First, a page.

do you mind editing another supplement for Stanford as well? The prompt is: Stanford students possess an intellectual vitality. Reflect on an idea or experience that has been important to your intellectual development.

Tears begin to cascade down my cheeks abruptly as a look of chagrin spreads across my face. My arms flail in a rhythmic sequence. On cue I force the tears to stop spilling. One, two, three - it is time for the snide retort. I am May, a homeless schizophrenic from Eastern Standard.

First semester junior year I took an acting class as an elective. I was a member of the drama club in my middle school and expected this to be a cinch. What I didn't expect was for the class to spur an in-depth exploration of cognition and behavior. After a month of acting games, the class was given the first assignment: to pick a partner and memorize a scene from a list of plays to perform in a month. Amongst all the other characters, May was the chaotic, vivacious persona who would give me the greatest challenge.

In the midst of the month leading up to the performance, I recalled a paper I had written for a math team contest; the paper was about the syntax behind various forms of cryptography. A bell went off in my head. What if I were to combine the two principles of behavioral neurology and cryptography? The most obvious combination seemed to be artificial intelligence, but I had a distinct approach in mind. What if I were to apply the principles of artificial intelligence to myself, except in reverse? I tried to figure out how a mentally healthy individual could perfectly mimic the abnormal actions typically caused by intricate gene sequencing and motor neurons.

It is fascinating how a mere play scene shed light on the interdisciplinary nature of learning for me. Instead of just approaching the assignment as a basic exercise in performing, I dug deeper into the rudimentary buildup of my character. In turn, I developed a greater interest in cognition.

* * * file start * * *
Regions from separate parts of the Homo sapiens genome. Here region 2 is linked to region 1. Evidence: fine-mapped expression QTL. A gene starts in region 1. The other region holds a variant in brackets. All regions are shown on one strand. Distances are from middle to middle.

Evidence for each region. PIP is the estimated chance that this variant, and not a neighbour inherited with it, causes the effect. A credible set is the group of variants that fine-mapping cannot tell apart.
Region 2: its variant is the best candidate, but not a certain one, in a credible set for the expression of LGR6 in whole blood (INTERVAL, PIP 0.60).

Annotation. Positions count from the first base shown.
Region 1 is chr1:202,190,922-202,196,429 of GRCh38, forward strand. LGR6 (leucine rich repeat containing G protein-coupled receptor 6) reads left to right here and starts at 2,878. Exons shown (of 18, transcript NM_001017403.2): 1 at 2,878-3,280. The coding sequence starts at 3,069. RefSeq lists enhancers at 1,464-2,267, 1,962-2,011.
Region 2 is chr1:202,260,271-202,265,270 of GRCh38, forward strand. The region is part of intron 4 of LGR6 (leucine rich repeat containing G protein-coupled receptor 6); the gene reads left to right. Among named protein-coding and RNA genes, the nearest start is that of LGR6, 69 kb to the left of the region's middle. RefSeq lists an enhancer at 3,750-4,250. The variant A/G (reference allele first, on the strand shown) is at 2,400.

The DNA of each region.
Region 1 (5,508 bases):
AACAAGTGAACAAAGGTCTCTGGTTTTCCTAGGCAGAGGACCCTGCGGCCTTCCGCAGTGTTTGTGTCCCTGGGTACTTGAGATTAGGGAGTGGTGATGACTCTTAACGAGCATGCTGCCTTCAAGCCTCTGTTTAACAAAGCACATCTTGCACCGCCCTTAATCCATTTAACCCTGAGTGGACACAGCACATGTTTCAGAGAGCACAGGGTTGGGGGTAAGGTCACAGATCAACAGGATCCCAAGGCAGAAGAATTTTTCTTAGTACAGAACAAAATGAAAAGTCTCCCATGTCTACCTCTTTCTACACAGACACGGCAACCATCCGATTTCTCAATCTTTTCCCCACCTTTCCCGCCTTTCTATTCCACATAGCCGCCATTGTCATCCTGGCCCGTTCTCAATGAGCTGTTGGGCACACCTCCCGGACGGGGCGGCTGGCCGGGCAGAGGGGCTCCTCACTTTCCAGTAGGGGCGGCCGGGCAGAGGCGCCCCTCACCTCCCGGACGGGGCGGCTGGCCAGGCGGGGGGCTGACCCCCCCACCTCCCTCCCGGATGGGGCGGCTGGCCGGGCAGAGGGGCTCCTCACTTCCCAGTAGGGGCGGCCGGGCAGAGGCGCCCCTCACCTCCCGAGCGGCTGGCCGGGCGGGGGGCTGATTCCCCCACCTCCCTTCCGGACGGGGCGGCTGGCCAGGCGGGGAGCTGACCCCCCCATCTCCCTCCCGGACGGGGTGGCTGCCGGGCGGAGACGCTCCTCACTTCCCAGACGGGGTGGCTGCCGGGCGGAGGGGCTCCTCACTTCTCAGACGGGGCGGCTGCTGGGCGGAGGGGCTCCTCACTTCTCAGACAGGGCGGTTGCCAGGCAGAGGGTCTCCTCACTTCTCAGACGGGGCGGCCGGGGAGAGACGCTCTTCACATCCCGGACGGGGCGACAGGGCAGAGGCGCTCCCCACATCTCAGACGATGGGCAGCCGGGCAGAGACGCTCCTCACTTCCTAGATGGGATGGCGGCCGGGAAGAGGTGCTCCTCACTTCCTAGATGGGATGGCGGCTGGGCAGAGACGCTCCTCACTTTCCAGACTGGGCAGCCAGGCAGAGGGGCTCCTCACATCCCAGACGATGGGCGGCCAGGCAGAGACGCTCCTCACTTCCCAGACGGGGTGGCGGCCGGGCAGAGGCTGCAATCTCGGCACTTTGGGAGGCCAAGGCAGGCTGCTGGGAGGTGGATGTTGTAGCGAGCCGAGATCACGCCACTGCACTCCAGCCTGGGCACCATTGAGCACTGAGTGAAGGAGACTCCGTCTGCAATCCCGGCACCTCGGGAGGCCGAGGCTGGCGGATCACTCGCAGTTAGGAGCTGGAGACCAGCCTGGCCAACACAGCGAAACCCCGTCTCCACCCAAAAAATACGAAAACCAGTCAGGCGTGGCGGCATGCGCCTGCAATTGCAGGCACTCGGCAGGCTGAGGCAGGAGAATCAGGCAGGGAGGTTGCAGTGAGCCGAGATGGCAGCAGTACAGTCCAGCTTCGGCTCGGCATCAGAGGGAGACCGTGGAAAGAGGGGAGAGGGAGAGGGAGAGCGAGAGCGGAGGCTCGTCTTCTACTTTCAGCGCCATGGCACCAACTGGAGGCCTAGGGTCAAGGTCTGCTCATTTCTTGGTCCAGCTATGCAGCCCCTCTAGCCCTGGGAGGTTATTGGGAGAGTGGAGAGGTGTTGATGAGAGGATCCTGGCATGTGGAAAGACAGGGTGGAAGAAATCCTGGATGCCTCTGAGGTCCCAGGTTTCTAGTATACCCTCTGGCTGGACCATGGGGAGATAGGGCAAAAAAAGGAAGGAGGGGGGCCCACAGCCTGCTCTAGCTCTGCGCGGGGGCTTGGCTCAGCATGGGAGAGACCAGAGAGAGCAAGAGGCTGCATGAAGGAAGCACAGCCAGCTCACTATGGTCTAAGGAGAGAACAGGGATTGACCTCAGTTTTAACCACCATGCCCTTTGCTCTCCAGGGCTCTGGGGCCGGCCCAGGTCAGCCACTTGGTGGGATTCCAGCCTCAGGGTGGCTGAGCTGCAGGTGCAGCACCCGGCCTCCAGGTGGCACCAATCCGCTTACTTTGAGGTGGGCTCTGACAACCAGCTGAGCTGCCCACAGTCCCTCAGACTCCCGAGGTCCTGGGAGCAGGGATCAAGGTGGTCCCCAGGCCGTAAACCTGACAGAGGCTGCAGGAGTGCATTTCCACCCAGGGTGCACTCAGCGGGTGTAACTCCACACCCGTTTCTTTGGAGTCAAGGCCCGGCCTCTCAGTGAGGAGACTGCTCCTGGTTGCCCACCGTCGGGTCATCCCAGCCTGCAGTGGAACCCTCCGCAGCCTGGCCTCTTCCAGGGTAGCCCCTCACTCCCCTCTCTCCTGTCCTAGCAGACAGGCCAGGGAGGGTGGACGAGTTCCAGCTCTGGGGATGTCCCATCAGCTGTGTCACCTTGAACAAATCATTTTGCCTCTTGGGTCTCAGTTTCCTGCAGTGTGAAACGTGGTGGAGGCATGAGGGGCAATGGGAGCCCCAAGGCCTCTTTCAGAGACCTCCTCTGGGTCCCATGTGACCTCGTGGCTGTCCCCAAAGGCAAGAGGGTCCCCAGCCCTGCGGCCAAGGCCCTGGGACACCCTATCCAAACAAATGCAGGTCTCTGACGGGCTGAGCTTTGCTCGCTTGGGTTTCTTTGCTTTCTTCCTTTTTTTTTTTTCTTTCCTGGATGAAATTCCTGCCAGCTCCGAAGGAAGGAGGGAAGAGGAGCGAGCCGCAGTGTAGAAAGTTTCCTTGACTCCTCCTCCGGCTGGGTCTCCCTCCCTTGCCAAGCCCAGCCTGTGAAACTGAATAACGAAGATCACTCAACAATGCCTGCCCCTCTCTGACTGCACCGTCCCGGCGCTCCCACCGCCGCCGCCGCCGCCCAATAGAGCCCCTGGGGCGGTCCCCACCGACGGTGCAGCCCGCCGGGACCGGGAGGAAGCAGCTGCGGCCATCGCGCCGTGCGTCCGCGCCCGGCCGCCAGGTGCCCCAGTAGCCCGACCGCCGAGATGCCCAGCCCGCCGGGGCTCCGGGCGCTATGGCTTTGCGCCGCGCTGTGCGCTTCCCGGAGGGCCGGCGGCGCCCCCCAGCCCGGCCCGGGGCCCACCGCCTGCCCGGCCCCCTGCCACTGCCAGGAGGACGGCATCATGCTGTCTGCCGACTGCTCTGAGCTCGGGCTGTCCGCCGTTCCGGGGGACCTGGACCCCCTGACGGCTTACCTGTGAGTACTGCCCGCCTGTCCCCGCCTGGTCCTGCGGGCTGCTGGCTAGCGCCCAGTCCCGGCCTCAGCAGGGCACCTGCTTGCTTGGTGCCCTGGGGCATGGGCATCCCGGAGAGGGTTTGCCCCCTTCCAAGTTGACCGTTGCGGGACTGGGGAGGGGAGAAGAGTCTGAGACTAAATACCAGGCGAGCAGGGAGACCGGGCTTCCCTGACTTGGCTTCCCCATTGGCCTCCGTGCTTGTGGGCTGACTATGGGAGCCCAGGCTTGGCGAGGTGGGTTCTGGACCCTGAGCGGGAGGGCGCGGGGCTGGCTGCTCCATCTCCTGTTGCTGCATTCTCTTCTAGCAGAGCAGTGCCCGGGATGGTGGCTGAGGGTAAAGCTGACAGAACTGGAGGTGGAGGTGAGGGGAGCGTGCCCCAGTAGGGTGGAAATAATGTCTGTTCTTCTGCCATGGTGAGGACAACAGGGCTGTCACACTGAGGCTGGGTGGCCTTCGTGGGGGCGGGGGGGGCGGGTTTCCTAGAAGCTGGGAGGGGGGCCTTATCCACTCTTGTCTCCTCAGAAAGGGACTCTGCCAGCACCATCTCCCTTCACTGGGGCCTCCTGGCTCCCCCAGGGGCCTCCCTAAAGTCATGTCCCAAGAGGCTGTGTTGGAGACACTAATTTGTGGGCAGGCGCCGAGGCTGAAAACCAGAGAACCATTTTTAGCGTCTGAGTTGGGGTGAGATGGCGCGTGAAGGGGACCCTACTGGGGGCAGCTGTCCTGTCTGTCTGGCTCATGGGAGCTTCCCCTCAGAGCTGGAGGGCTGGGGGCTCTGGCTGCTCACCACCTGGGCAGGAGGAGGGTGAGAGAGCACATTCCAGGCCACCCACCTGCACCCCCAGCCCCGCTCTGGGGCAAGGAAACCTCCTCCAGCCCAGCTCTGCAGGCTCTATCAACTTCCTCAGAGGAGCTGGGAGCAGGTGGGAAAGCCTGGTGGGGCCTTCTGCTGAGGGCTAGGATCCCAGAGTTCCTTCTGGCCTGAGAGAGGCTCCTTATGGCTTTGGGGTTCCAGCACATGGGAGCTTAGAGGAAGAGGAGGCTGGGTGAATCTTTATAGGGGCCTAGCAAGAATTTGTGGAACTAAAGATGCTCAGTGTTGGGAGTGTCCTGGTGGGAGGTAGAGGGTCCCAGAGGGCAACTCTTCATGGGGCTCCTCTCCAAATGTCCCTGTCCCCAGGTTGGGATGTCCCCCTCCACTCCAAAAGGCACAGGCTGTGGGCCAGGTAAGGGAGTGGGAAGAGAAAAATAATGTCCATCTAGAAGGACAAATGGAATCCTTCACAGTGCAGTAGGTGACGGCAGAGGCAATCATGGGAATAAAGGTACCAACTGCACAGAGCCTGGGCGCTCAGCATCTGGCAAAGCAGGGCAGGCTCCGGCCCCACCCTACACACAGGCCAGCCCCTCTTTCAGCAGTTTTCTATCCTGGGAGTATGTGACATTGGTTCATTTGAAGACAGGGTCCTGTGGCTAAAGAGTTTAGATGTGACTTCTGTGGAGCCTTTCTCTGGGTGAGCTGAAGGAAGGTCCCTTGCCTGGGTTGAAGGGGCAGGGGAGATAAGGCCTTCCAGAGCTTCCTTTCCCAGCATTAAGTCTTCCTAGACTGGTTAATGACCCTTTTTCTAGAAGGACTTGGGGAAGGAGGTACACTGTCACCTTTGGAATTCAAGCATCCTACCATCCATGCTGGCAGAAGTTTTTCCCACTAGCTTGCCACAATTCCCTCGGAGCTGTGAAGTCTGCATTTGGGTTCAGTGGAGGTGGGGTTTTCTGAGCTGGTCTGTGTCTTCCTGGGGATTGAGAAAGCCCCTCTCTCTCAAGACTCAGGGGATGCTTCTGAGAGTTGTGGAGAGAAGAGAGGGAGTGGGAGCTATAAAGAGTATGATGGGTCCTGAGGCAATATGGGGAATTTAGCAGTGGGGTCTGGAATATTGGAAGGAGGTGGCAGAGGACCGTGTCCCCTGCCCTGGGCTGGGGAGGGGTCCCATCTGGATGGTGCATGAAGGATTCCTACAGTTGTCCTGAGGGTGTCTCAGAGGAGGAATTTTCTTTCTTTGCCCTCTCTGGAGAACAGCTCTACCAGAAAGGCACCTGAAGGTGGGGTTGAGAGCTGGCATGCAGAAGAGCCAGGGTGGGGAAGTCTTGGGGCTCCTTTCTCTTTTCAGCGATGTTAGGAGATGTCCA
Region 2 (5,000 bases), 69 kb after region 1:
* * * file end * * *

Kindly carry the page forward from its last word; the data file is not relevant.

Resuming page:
Chris1395 3 / 8 1  
Dec 27, 2012   #4
I would be happy to! I'm the editor of the school newspaper at my school, so I'm really used to editing. I've been doing it so long it's almost fun now. Also, I would really appreciate "likes" of my comments (so I can feature one of my essays, lol!) Anyway, hope I helped here as well:

Tears begin to abruptly cascade down my cheeks abruptly as a look of chagrin spreads across my face;m y arms flail in a rhythmic sequence. On cue, I force the tears to stop spilling. One, two, three - it is time for the snide retort. I am May, a homeless schizophrenic from Eastern Standard.

During the first semester of my junior year, I took an acting class as an elective. I was a member of the D rama C lub while in middle school, and I expected this to be a cinch. What I didn't expect was for the class to spur an in-depth exploration of cognition and behavior. After a month of acting games, the class was given the first assignment: to pick a partner and memorize a scene from a list of plays to perform in a month. Among all the other characters, May was the chaotic, vivacious persona who would give me the greatest challenge.

In the midst of the month leading up to the performance, I recalled a paper I had written for a math team contest.T he paper was about the syntax behind various forms of cryptography. A bell went off in my head. What if I were to combine the two principles of behavioral neurology and cryptography? The most obvious combination seemed to be artificial intelligence, but I had a distinct approach in mind. What if I were to apply the principles of artificial intelligence to myself, except in reverse? I tried to figure out how a mentally healthy individual could perfectly mimic the abnormal actions typically caused by intricate gene sequencing and motor neurons.

It is fascinating how a mere play scene can shed light on the interdisciplinary nature of learning for me. Instead of just approaching the assignment as a basic exercise in performing, I dug deeper into the rudimentary buildup of my character. In turn, I was able to develop a greater interest in cognition.

This is pretty interesting. I think the Ad Com will be rather impressed with the knowledge you display. Once again, best of luck! Stanford was not one of the schools I applied to (I want to be a cold and shivering Northeasterner, ha!) so I sincerely hope that you are accepted.